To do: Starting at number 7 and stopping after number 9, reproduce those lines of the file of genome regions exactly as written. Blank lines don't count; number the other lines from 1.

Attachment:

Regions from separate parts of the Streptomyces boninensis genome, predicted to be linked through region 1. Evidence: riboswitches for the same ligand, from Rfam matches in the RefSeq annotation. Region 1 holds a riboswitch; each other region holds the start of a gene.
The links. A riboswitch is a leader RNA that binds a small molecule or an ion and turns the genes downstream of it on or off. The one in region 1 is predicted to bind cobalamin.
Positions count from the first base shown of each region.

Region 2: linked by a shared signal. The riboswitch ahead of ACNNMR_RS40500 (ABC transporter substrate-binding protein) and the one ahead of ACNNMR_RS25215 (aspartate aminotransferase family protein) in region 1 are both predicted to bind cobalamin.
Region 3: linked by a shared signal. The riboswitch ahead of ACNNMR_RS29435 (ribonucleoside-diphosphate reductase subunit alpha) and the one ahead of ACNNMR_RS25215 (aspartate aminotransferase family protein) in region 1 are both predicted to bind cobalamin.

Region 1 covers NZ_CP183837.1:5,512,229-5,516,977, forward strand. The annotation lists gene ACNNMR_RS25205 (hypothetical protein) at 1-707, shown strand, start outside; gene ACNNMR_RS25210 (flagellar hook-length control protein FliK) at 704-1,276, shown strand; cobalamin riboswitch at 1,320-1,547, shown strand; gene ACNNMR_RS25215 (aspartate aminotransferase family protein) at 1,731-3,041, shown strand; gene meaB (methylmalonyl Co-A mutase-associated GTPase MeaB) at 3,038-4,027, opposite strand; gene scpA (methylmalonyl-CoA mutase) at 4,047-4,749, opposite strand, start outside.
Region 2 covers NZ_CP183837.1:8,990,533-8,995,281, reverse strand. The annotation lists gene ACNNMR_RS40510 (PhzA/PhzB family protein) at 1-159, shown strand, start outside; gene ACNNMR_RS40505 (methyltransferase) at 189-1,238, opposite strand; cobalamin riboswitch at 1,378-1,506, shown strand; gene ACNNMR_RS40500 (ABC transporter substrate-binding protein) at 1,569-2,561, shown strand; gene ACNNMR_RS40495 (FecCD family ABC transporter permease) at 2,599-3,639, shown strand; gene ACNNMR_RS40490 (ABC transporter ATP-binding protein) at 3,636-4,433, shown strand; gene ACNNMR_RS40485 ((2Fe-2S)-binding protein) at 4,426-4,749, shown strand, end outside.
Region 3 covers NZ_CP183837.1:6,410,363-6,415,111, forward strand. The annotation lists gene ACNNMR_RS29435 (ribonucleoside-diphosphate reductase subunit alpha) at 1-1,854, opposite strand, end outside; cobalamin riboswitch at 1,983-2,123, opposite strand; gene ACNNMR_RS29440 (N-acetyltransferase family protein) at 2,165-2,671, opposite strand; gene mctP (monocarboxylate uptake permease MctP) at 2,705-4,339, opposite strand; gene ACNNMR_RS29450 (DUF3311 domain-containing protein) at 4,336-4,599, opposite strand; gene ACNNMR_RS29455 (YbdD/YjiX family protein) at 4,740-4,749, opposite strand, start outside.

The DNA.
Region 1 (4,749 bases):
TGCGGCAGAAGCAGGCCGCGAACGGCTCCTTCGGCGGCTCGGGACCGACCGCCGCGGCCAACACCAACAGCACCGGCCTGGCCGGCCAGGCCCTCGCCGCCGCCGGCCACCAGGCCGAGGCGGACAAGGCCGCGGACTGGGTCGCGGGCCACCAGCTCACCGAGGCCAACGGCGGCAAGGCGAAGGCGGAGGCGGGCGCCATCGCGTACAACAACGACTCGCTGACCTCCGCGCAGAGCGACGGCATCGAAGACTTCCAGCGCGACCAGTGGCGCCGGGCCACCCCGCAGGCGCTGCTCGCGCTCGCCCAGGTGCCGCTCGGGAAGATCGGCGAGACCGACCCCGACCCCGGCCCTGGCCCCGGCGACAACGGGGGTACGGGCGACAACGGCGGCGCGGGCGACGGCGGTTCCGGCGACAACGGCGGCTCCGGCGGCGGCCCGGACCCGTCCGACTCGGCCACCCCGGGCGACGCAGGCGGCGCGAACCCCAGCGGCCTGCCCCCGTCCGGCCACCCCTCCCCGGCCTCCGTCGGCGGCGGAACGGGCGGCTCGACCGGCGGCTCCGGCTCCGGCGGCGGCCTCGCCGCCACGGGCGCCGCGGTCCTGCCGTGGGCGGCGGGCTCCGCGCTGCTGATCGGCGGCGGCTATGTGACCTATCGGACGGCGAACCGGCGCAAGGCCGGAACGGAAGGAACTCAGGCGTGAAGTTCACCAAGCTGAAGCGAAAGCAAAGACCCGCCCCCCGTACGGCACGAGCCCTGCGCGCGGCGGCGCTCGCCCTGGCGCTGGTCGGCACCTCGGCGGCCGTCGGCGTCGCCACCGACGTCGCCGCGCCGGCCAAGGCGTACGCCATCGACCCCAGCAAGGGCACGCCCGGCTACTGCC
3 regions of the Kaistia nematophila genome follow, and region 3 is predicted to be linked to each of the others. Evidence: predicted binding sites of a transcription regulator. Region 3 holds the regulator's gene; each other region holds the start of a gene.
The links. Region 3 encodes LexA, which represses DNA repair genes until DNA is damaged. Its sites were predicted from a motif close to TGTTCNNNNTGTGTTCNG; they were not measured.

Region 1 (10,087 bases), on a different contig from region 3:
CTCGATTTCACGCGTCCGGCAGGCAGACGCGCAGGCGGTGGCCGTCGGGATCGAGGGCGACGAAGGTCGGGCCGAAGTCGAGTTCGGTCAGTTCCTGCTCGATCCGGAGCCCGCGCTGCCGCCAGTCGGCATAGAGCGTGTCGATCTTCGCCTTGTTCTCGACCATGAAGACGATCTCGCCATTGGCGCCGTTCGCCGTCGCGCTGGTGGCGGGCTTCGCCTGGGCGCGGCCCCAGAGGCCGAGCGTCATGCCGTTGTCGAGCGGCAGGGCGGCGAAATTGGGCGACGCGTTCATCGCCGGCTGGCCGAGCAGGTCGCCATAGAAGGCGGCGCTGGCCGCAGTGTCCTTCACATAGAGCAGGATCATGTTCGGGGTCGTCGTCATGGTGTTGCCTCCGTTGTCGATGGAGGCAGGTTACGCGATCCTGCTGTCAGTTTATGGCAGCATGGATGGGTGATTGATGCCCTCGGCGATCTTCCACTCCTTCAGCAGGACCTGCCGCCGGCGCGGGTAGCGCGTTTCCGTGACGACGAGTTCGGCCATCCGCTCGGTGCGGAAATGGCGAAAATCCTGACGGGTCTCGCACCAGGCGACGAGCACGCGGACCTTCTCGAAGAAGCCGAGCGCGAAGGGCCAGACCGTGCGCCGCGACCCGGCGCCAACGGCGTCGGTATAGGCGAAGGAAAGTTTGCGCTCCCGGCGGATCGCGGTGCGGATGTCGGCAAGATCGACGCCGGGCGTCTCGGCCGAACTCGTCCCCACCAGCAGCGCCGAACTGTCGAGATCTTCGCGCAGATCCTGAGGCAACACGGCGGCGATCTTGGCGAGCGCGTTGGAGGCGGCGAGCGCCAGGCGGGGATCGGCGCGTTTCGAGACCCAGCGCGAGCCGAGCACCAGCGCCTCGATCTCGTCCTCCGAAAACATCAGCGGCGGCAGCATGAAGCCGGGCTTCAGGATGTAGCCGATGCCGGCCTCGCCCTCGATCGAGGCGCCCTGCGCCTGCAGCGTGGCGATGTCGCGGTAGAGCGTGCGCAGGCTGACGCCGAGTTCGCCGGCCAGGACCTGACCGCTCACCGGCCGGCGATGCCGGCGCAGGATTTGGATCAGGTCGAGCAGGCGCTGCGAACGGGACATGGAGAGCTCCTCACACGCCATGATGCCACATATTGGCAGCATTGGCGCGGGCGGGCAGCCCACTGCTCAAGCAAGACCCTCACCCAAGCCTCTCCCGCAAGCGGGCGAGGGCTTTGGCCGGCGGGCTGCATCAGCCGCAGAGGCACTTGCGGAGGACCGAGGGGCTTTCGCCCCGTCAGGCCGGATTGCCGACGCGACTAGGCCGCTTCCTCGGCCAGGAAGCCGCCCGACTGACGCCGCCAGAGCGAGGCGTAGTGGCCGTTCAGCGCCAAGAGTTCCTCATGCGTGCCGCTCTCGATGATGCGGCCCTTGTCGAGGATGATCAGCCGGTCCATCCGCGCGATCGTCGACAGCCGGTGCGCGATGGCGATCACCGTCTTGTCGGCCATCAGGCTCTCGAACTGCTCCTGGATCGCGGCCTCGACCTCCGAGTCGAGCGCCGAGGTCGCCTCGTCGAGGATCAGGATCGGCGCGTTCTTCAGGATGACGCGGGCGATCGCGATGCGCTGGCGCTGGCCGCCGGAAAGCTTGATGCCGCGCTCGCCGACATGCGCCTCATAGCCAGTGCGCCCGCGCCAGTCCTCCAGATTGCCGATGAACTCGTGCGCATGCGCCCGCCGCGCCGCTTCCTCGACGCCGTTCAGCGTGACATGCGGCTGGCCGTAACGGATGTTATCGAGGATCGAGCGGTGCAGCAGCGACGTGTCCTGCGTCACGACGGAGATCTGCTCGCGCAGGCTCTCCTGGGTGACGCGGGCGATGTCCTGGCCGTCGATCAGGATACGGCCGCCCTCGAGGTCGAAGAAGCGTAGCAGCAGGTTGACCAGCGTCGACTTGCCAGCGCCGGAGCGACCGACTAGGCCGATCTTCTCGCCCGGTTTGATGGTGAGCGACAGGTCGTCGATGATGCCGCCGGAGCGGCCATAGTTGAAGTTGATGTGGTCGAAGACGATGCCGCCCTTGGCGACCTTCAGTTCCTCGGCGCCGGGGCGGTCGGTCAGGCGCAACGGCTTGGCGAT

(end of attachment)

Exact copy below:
Region 2 covers NZ_CP183837.1:8,990,533-8,995,281, reverse strand. The annotation lists gene ACNNMR_RS40510 (PhzA/PhzB family protein) at 1-159, shown strand, start outside; gene ACNNMR_RS40505 (methyltransferase) at 189-1,238, opposite strand; cobalamin riboswitch at 1,378-1,506, shown strand; gene ACNNMR_RS40500 (ABC transporter substrate-binding protein) at 1,569-2,561, shown strand; gene ACNNMR_RS40495 (FecCD family ABC transporter permease) at 2,599-3,639, shown strand; gene ACNNMR_RS40490 (ABC transporter ATP-binding protein) at 3,636-4,433, shown strand; gene ACNNMR_RS40485 ((2Fe-2S)-binding protein) at 4,426-4,749, shown strand, end outside.
Region 3 covers NZ_CP183837.1:6,410,363-6,415,111, forward strand. The annotation lists gene ACNNMR_RS29435 (ribonucleoside-diphosphate reductase subunit alpha) at 1-1,854, opposite strand, end outside; cobalamin riboswitch at 1,983-2,123, opposite strand; gene ACNNMR_RS29440 (N-acetyltransferase family protein) at 2,165-2,671, opposite strand; gene mctP (monocarboxylate uptake permease MctP) at 2,705-4,339, opposite strand; gene ACNNMR_RS29450 (DUF3311 domain-containing protein) at 4,336-4,599, opposite strand; gene ACNNMR_RS29455 (YbdD/YjiX family protein) at 4,740-4,749, opposite strand, start outside.

The DNA.